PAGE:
In the center of the historic town of Lesja, you can visit Lesja Bygdatun (tel. 61-24-31-53), consisting of a dozen houses moved to this site and revealing how life was lived in the 18th and 19th centuries. You can explore farm dwellings, cookhouses, barns, storehouses, and a forge hammering out wrought-iron products. Archaeological finds unearthed in the region are also displayed here. An association of farm women bakes and cooks daily at the coffeehouse and restaurant, which serves waffles and other traditional baked goods. On Saturday, they serve the famous rumgraut (porridge made with sour cream). There is also a craft shop selling embroideries, painted china and glass, wooden bowls, and other items made in Lesja. From June 20 to August 18, it is open daily from 10am to 5pm, charging NOK40 ($8/£4) to enter. Children 15 and under enter free.

Exploring the National Parks -- If you have time for only one of these parks, make it Jotunheimen, but if you stay on, you're in for some more scenic glory. The little town of Lesja can be your gateway to Rondane Nasjonalpark, which lies to its southwest. Henrik Ibsen called Rondane "palace piled upon palace." Created in 1962, the 572-sq.-km (223-sq.-mile) park was the first to open in Norway.

The park is divided into a trio of different mountain areas, all more than 2,011m (6,596 ft.) in elevation. To the east of the Rondane massif rise the peaks of Rondeslotteet, at 2,178m (7,144 ft.). To the west are such mountains as Veslesmeden, at 2,016m (6,612 ft.); Storsmeden, at 2,017m (6,617 ft.); and Sagtinden, at 2,018m (6,619 ft.). All these mountains are linked by narrow "saddles." The third group is split by the deep valley of Lungglupdalen and crowned by Midtronden Mountain, at 2,114m (6,934 ft.).

One of Norway's great areas for hikers, Rondane has poor soil, and the ground is often covered with lichens instead of more luxuriant flora. The park is peppered with little lakes and rivers, the landscape broken in part by dwarf birch trees.

The area has been inhabited for thousands of years, as ancient Viking burial mounds and centuries-old reindeer traps reveal. More than 2 dozen types of animals, including reindeer and some 125 species of birds, now populate the park.

Most visitors to the park begin their hikes at the Spranghaugen Car Park, near Mysusaeter, which is reached by bus. From this point, the most popular hike in the park is the 6km (3 3/4-mile) jaunt to Rondvassbu, followed by a 5-hour return climb to the summit of Storronden, at 2,138m (7,013 ft.).

The Sjoa, Europe's best river for rafting, cuts through the park, centered at Heidal with its rushing white waters. The rafting season starts in mid-May and lasts until the end of September. Sjoa Rafting in Heidal offers trips through the gorge and other activities in the park. Rafting trips along a 11km (6 3/4-mile) stretch of the Sjoa run 3 1/2 hours and cost NOK650-NOK700 ($130-$140/£65-£70). Call tel. 61-23-61-70 for more information.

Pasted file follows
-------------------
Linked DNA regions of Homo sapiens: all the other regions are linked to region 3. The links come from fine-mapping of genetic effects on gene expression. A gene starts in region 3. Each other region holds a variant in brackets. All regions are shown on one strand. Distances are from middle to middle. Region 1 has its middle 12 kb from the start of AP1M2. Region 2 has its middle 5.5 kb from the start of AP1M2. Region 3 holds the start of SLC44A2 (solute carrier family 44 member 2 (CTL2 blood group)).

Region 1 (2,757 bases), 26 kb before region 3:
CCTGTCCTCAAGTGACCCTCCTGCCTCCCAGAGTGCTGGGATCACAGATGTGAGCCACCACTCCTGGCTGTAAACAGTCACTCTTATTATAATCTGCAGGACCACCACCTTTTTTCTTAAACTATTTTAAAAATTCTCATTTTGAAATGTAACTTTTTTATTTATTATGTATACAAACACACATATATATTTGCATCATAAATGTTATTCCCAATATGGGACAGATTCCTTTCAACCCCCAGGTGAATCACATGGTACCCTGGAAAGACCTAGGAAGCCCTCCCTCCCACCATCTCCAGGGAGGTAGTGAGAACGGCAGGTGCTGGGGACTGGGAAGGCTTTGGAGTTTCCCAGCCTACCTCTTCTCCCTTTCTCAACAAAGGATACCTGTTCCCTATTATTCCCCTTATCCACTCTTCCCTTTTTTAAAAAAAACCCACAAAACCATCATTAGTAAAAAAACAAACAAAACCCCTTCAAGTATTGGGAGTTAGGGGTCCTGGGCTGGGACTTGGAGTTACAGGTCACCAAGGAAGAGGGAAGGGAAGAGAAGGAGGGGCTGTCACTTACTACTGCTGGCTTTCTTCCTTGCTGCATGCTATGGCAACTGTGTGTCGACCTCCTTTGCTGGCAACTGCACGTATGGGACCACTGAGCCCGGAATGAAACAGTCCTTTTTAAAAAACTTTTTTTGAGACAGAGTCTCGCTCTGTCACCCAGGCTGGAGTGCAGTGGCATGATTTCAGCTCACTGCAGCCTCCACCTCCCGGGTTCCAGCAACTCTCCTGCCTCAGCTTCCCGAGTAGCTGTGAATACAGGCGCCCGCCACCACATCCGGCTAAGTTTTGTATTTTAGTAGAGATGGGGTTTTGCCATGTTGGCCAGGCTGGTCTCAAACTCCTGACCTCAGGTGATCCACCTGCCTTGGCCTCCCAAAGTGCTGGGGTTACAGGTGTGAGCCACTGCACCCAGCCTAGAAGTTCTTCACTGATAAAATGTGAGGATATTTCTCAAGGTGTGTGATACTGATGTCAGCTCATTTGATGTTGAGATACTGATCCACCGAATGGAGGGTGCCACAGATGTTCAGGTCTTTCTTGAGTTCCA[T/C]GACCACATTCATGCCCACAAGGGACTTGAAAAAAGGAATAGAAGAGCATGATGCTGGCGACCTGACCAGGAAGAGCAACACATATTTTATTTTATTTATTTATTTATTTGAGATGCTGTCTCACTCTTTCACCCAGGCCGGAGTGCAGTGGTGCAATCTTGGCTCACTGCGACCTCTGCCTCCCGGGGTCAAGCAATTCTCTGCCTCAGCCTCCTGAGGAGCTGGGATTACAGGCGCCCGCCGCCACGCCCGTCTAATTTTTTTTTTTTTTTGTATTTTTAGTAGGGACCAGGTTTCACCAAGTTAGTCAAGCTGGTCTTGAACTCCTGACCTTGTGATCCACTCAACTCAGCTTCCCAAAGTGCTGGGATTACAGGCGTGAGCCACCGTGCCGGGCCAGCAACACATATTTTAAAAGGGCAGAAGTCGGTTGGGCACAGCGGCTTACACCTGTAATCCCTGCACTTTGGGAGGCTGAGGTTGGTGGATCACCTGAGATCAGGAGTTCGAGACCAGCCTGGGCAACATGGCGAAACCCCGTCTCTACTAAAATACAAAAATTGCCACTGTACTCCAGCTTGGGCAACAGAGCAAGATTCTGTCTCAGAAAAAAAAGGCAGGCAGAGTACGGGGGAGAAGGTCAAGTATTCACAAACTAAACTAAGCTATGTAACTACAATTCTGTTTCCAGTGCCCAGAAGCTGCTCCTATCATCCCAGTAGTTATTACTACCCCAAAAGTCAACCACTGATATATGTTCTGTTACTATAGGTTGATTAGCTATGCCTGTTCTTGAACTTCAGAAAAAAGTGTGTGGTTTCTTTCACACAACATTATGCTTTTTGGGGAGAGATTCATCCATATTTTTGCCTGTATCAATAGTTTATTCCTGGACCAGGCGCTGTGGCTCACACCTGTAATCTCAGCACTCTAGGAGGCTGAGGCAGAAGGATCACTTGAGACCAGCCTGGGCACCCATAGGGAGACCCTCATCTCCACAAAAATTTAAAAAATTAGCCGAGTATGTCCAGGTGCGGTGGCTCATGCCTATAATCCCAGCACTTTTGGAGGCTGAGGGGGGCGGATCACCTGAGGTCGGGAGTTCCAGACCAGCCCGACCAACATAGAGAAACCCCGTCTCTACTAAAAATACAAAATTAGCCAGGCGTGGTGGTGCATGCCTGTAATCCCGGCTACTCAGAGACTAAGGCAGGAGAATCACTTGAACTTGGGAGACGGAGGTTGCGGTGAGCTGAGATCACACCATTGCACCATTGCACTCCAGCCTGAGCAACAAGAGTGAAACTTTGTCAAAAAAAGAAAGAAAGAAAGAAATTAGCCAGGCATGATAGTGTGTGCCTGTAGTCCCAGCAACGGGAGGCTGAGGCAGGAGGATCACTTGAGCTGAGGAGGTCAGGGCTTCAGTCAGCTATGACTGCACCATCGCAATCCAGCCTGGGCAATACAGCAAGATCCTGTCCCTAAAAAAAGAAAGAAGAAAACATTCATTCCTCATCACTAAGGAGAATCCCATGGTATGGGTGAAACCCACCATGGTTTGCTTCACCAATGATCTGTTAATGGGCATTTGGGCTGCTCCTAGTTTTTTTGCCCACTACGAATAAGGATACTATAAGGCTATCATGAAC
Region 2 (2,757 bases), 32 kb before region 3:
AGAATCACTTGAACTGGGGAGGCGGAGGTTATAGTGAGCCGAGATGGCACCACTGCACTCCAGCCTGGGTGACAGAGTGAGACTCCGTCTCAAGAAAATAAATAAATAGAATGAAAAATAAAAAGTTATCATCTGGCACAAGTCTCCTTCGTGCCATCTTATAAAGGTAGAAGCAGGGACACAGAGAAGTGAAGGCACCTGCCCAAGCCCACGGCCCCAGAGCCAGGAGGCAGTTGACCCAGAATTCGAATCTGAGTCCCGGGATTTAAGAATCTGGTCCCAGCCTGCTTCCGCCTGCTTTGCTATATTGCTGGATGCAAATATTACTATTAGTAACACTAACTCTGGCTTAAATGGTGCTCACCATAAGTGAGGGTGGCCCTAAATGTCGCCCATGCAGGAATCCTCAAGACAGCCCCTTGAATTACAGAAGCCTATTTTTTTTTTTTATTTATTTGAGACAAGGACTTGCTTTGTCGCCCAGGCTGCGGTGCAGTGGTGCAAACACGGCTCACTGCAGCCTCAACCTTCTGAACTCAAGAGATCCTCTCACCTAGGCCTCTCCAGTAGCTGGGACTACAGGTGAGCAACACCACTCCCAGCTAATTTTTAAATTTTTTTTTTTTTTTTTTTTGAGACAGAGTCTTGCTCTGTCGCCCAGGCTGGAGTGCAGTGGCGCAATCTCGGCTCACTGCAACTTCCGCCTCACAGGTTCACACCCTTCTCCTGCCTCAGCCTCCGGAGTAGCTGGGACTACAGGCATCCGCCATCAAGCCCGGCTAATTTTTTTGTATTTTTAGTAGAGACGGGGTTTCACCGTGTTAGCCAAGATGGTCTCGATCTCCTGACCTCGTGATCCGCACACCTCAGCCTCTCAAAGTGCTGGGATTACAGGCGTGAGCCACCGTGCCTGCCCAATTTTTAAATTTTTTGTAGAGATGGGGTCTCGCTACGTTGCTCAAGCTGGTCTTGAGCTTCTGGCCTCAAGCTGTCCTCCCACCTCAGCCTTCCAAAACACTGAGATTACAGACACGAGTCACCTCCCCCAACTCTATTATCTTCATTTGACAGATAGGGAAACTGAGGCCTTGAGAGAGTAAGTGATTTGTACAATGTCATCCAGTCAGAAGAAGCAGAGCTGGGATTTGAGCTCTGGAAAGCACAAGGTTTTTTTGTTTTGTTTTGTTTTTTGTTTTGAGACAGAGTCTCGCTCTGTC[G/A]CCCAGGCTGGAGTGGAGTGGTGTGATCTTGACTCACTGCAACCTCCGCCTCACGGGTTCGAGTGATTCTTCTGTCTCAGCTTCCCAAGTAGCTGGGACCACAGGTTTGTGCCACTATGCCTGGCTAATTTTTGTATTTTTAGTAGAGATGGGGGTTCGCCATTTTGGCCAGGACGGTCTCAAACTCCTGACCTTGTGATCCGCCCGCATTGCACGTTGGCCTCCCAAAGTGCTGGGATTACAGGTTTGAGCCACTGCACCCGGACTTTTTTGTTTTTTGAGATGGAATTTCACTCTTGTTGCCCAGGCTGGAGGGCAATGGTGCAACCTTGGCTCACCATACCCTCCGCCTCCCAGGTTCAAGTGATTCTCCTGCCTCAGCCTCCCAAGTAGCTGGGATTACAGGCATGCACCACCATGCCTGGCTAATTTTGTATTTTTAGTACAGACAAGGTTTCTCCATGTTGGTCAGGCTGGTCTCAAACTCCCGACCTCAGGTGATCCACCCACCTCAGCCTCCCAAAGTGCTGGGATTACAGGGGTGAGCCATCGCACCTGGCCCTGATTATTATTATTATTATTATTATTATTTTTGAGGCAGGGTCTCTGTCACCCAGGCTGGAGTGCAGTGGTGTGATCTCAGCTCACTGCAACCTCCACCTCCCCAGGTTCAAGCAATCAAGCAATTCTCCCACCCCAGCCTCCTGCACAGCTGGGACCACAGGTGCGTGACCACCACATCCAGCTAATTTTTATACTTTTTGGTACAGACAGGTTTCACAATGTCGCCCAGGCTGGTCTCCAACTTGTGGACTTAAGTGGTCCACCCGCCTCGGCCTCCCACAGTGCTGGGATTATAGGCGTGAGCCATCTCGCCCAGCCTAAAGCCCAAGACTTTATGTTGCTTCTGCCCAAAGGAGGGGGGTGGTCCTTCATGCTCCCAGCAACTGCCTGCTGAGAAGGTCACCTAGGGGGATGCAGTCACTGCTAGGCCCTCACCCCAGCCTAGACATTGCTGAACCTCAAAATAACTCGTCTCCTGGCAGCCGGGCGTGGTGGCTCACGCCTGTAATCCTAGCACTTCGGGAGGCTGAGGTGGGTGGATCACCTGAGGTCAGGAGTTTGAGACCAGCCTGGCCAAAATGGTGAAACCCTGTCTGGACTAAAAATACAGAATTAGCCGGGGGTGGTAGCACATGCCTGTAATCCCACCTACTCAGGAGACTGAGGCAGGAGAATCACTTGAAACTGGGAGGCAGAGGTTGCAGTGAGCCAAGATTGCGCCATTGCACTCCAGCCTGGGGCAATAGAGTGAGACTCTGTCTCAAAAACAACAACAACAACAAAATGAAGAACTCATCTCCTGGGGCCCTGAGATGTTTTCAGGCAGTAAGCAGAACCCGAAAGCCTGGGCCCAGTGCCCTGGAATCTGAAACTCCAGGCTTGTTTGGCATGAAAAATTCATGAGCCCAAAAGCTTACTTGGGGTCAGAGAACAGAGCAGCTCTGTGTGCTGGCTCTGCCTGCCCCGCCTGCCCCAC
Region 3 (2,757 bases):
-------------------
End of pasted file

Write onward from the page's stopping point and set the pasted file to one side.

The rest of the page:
The other national park, Dovrefjell Nasjonalpark, was enlarged in 2002 to take in more of the surrounding area. The park now includes territory in three counties, making it the largest continuous protected area in Norway. Although still called Dovrefjell, its full name in Norwegian is actually Dovrefjell-Sunndalsfjella National Park.

The core of the park was set aside for protection in 1974. The aim was to safeguard the highlands around Snøhetta, which soars to a height of 2,286m (7,498 ft.). Hikers can ascend to Snøhetta in about 6 hours.

The park is home to wolverines, arctic foxes, and reindeer. It is also the habitat of the rare musk ox. This animal, which can survive at amazingly cold temperatures, also lives in parts of Greenland and Alaska. It can weigh up to 446 kilograms (983 lb.). Obviously, its coat is incredibly thick.

In 1931, 10 musk oxen were introduced to Dovrefjell, having been shipped over from Greenland. Because these animals once inhabited Dovrefjell, they were bred successfully. The herd is now estimated to number about 80. It is highly unlikely you'll come across the elusive wolverine or the arctic fox, however.

In another section of the park, the Knutshøene rises 1,690m (5,543 ft.), lying to the east of the main route, E6. This section of the park is Europe's most diverse intact alpine ecosystem. Before setting out to explore the park, arm yourself with a good map from the visitor center.

One of the most intimate ways to explore the national park -- and our favorite way of doing it -- involves participating in one of the 5-hour guided tours offered by the Moskus Safari Dovrefjell (Dovrefjell Park Musk Ox Safari Company), N-2660 Dombås (tel. 99-70-37-66). Between mid-June and mid-August every summer, they make daily departures at 9am, usually from the Spranghaugen Car Park, near Mysusaeter, or -- with prior reservations -- from one of the area's hotels. After a 40km (25-mile) bus or van ride, participants get out for short hiking treks across the tundra (sturdy shoes and protective rain gear are recommended) for close-up observation of the musk oxen and their natural habitats. The cost is NOK300 ($60/£30) per person, lunch is not included in the experience, and participants are usually redeposited either in the Spranghaugen Car Park or back at their hotels sometime between 1 and 2pm. For information on other sporting or sightseeing options within the park, contact the Dombås tourist information office at tel. 61-24-14-44.

Note: This information was accurate when it was published, but can change without notice. Please be sure to confirm all rates and details directly with the companies in question before planning your trip.